Frederico Falcão is a man on a mission : to spread the gospel of Portugal’s diversity of high quality wines from the Douro to Alentejo and beyond.
After studying agronomy and oenology, Falcão worked a winemaker for 18 years before becoming the youngest ever president of Portugal’s Instituto da Vinha e do Vinho (Institute of Vine and Wine). In his current role heading up Wines of Portugal, Falcão has ambitious plans.
He shared his vision with me yesterday over a cool glass of Vinho Verde at the bustling Wines of Portugal trade fair in Montréal.
Frederico, with so many terroirs and grapes, how do you explain Portuguese wines to newcomers?
We call ourselves “a world of diversity” because it is the only way to sum up our rich mosaic of wines. You go to Vinho Verde, you have granite soils, cool temperatures, a rainy climate. Then you drive just one and a half hours, and you are in Douro, with its schist slopes. It is hot and very dry. The grapes are different, everything changes. You go to Dão, Bairrada, Alentejo, they are all completely different.
Its very complex because it is not one single grape, one single style of wine, but that is what makes Portuguese wine so fascinating.
Wine lovers must agree because your international sales are booming! I recently read that Portuguese wine exports grew by 8% (to over 925 million euros) in 2021; doubling the growth seen in 2020. What is driving this trend?
Twenty years ago, people didn’t know that Portuguese wine existed. It was only Port. And in many cases, they didn’t even realize that Port wine came from Portugal. It was like a brand, a style of wine, and not a Portuguese appellation (PDO). We have been working hard to promote Portugal in the past twenty years and I think we have done it well.
Portugal is becoming very trendy when it comes to tourism. A lot of people are visiting. When they travel to Portugal, not knowing much about the country, they are always surprised – with the food, the wines, the landscape, the people, with everything.
Wines in Portugal are not expensive. In Canada, an everyday wine costs 10 dollars minimum, closer to the 15 – 20 dollar mark for a good wine. In Portugal, you can buy well-made wines for 4 euros. The quality available for such inexpensive prices is a surprise for a lot of tourists. So when they go back home, they start buying more Portuguese wine.
Portugal is the leader in wine consumption per capita in the world. We drink a lot of wine! But it is not only the Portuguese, its also the visitors. People are getting fed up with just drinking Cabernet Sauvignons and Chardonnays. Portugal has grapes you won’t find anywhere else, that are reasonably priced, and great quality.
As you say, international audiences have only discovered Portugal’s table wines relatively recently. Have you seen a big improvement in the quality of these wines over the course of your career?
Absolutely. I have seen a dramatic improvement in the style of wine and in winemaking.
There is a younger generation of winemakers now who travel outside of Portugal, who taste wines from around the world, and compare their wines with their peers. My generation were the first to do this. Beforehand, winemakers never left their regions.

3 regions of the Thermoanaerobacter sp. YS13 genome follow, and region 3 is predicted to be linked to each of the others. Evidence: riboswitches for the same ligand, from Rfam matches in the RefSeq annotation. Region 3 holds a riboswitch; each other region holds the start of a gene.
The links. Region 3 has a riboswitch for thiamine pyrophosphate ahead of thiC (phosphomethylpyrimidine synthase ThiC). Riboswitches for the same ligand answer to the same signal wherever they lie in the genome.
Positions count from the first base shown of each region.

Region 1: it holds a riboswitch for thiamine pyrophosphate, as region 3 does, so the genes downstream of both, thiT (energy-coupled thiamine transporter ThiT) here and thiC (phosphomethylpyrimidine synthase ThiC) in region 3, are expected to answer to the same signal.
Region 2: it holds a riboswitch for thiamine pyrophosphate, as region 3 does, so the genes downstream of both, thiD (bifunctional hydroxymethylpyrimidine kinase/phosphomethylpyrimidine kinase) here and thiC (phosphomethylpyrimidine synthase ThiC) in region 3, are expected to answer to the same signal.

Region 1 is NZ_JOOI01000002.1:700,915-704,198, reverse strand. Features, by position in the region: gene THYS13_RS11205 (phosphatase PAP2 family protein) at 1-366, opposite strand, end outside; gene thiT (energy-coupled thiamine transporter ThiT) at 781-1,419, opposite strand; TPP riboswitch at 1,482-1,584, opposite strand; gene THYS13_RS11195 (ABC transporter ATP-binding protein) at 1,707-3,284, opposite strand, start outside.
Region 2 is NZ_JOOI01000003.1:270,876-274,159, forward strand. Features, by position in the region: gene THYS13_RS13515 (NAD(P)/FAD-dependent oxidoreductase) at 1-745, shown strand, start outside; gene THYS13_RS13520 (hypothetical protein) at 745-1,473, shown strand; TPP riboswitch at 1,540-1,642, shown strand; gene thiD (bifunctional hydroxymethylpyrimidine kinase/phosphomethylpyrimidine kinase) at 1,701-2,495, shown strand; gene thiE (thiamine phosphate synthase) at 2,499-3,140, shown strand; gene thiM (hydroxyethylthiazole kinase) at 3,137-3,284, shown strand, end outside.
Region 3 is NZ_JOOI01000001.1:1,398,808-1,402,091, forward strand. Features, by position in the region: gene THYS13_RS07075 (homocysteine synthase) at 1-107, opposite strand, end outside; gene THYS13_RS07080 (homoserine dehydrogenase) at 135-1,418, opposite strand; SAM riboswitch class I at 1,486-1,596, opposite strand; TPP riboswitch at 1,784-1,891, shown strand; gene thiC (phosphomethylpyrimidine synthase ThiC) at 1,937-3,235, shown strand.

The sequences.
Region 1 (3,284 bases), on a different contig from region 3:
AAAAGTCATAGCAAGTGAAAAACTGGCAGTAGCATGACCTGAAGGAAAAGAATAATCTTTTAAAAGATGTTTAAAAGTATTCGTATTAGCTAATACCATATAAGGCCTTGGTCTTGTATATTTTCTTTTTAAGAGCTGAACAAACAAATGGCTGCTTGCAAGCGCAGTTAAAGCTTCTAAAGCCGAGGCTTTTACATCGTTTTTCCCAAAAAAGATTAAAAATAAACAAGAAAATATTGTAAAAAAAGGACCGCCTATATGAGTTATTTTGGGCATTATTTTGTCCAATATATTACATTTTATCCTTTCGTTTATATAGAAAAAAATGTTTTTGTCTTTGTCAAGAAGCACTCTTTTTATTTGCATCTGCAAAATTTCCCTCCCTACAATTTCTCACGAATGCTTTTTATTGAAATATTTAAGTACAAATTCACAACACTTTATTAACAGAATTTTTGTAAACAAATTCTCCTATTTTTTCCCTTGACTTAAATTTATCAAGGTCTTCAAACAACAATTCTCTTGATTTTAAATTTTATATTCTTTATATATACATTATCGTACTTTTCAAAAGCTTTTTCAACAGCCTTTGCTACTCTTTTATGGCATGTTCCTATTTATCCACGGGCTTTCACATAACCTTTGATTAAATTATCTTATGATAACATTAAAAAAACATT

Twenty years ago, most wineries were making wines for the domestic market. Now they are making wines that are easier to appreciate for international consumers less familiar with Portugal.
We have a huge range of grape varieties and an equally large diversity of grape growing terroirs. It gives us so much scope to experiment, to innovate, and to improve the quality of our wines.
How is the Portuguese wine industry working towards greater sustainability?
The Porto Protocol was an important kick-off to get the wine trade talking more seriously about climate change and sustainability. Many of our wineries have strong sustainability practices in place, not only environmental, but also social, and economic, but there wasn’t a structure in place.
Alentejo has established their own certification system, but before we ended up with 14 regional programs, we decided to create one national certification through ViniPortugal (Wines of Portugal). We are very near the end of the process, so it is an exciting time.
Our goal is to have all of Portugal’s wineries certified in our program and really be leaders in this domain.
If you could send one message about Portugal to international wine lovers, what would it be?
With Portuguese wine, you get more than you pay for. You can taste this in our 15 dollar wine, but it is equally true of our 50 dollar wines. The value is there at every quality level. It really is worth exploring our diversity of grapes, wine regions, and styles.
After our chat, I spent some time tasting through a wide range of wines and Frederico Falcão’s words rang true. At every price point and in every wine style, I found fresh, balanced wines that are definitely in tune with an international palate.
The wines photographed above are just a small sampling of favourites from the tasting.
Portuguese Wine Fast Facts (source: Wines of Portugal):
- Portugal boasts over 250 native wines grapes
- The top five red grapes are: Aragonez, Touriga Franca, Touriga Nacional, Castelão, and Trincadeira
- The top five white grapes are: Fernão Pires, Loureiro, Arinto, Síria (aka Codega), and Alvarinho
- Wine styles range from still whites, rosé, and red, to sparkling wine (vinho espumante), to fortified wines: Port, Madeira, Moscatel
- Total vineyard area is: 192 028 hectares (2.7% of world’s acreage)
- There are 31 DOC appellations and 14 Vinho Regional areas in Portugal
- DOC wine production is: 59% red wine, 24% white wine, 7% rosé
- Major wine production regions include: Douro, Lisboa, Alentejo, and Minho (Vinho Verde territory)